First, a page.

Never forget how different matters would be if Trump hadn't smashed the Iran nuclear accord
Depending on how you interpret such things, we are either at war or on the cusp of war with Iran. “De-escalation” is the cry of world leaders. Not at the White House, And, without doubt, not among the leaders in Tehran.
As events unfold over the next few days and weeks, and the world awaits the inevitable but unpredictable Iranian response to the assassination of Gen. Qassim Soleimani, we should remember every step of the way that the situation would be very different if Donald Trump had not wrecked the 2015 nuclear agreement with Iran.
A wise leader, even a merely shrewd one, who was unhappy with any agreement—this one took 20 months of wrangling among negotiators from the U.S., Iran, and five other nations to complete—would use it as leverage to get other agreements negotiated. That, indeed, was one hope of the soft-power advocates of the Obama administration and their counterparts among U.S. allies. If, they calculated, Iran could be convinced to agree to become far more transparent about its nuclear development, stop certain related operations altogether, and promise under inspections not to exceed certain limits in some operations, then perhaps other aspects of the Islamic Republic’s international behavior could be limited as well. Time would tell, they said, whether the nuclear accord would open other doors after four decades of enmity.
Into the Oval Office stomped Donald Trump. Instead of making an attempt to build on the agreement he labeled “horrible” (in great part because he couldn’t stand that President Obama had made this happen), Trump chose to trash it. At first, he couldn’t find an excuse to withdraw because the International Atomic Energy Agency responsible for verifying everybody is complying with the agreement’s provisions had repeatedly found that Iran was doing exactly what it had promised. Soon enough, 16 months into office, Trump shrugged off Iran’s compliance and announced that sanctions were returning anyway unless Iran knuckled under and followed U.S. parameters for a new deal. These, issued by Secretary of State Mike Pompeo, read like bullet-points of a surrender document.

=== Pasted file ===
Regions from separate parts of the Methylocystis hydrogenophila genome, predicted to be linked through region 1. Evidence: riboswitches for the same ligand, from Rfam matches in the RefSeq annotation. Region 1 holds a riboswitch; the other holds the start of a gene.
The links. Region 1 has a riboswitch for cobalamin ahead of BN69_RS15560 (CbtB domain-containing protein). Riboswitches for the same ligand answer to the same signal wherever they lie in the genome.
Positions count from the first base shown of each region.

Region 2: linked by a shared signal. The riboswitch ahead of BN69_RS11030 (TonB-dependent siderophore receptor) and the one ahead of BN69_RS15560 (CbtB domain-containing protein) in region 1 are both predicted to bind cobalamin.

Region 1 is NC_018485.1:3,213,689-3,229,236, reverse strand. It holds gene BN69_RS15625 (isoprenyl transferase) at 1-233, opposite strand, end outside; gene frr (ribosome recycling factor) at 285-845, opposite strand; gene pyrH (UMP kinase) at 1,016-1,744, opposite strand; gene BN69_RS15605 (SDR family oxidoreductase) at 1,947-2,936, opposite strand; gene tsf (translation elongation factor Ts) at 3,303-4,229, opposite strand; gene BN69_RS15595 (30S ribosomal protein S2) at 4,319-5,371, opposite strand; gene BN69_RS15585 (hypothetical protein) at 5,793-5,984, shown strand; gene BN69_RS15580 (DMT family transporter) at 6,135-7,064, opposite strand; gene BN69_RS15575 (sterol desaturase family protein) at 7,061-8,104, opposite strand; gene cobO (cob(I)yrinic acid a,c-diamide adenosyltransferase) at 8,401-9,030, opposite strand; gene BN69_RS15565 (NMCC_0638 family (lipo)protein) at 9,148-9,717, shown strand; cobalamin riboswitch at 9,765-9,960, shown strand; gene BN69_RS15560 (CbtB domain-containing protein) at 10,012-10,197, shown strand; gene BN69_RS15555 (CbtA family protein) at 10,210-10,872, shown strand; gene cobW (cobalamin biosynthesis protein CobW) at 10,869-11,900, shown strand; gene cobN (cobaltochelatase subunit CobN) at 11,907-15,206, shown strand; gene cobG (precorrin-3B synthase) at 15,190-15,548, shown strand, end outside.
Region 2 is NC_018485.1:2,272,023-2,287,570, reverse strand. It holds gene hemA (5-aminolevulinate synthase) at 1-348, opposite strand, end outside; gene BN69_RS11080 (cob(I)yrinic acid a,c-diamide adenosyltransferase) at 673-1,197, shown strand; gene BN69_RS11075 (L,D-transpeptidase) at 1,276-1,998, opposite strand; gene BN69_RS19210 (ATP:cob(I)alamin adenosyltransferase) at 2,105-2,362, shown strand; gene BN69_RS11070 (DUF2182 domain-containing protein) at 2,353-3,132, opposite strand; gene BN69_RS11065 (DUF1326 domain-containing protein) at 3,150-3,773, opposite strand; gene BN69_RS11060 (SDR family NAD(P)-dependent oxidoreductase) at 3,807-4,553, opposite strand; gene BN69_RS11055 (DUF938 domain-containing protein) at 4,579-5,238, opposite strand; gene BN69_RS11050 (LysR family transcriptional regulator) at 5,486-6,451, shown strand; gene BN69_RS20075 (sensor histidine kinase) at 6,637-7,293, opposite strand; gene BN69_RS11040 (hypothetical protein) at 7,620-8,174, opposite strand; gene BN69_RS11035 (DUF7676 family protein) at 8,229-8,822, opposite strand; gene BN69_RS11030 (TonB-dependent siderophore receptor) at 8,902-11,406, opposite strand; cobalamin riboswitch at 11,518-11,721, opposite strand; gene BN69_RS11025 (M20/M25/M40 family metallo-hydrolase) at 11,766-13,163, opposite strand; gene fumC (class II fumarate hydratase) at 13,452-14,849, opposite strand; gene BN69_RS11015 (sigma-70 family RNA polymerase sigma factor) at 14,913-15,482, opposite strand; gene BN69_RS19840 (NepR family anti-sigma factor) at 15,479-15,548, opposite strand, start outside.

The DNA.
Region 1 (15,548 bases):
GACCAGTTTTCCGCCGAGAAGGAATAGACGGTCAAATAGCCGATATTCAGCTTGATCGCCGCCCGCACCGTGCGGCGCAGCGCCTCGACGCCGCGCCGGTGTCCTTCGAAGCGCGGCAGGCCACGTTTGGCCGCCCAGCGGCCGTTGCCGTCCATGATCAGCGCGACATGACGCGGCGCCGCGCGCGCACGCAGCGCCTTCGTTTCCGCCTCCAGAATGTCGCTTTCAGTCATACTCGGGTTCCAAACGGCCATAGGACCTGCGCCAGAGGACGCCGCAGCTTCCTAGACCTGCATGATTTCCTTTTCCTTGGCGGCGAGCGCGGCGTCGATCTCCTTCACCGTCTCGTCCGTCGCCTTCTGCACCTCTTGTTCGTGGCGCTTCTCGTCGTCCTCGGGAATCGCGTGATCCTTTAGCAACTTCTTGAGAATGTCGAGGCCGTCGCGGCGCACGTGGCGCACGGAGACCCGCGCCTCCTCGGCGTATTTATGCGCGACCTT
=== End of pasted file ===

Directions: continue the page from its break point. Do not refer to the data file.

After years deeply hurt by sanctions that eventually brought Tehran to the negotiating table, the economy began to pick up after they were lifted. Oil production and exports soared. But as of November 2019, Iran was only exporting around 10% of what it had been a year earlier because of the reimposed sanctions. For a government dependent on oil to provide subsidies that are part of its longstanding social contract with the Iranian people, this has been a serious blow. In mid-November, the government cut the gasoline subsidy by 50%, sparking the first mass protests since the Green Movement uprising of 2009 after the rigged election drove people to the streets. While it began at least outwardly as an economic protest, with banks being heavily targeted for attacks, some began challenging the legitimacy of the mullahs’ regime itself. The response was murderous, with as many as 450 protesters gunned down.
U.S. intelligence sources claim Iran has been behind the scenes or directly involved with attacks on oil tankers and on Saudi Arabia’s major oil operations and, of course, the attack that killed an American contractor. Meanwhile, the U.S. now has two carriers in the Persian Gulf, has dispatched 750 troops to add to 14,000 or so already in the Middle East, and took a cyberwar approach against Iranian missiles after Iran shot down a reconnaissance drone. Both nations reportedly have been involved in cyber attacks of various sorts since 2005, when the United States inserted the Stuxnet worm into the software of the system controlling Iran’s uranium-concentrating centrifuges.
Nobody needs to sugarcoat the behavior or ideology of the Iranian regime. Nor of General Soleimani. These aren’t good guys. Plenty of Iranians at home and abroad will say as much. But reckless assassinations of prominent Iranian leaders amid an almost total absence of diplomatic efforts while tightening the economic screws will not, as Pompeo claimed today, make us safer. On the contrary. We’re on the precipice. Donald Trump put us there. We should never let that fact be papered over.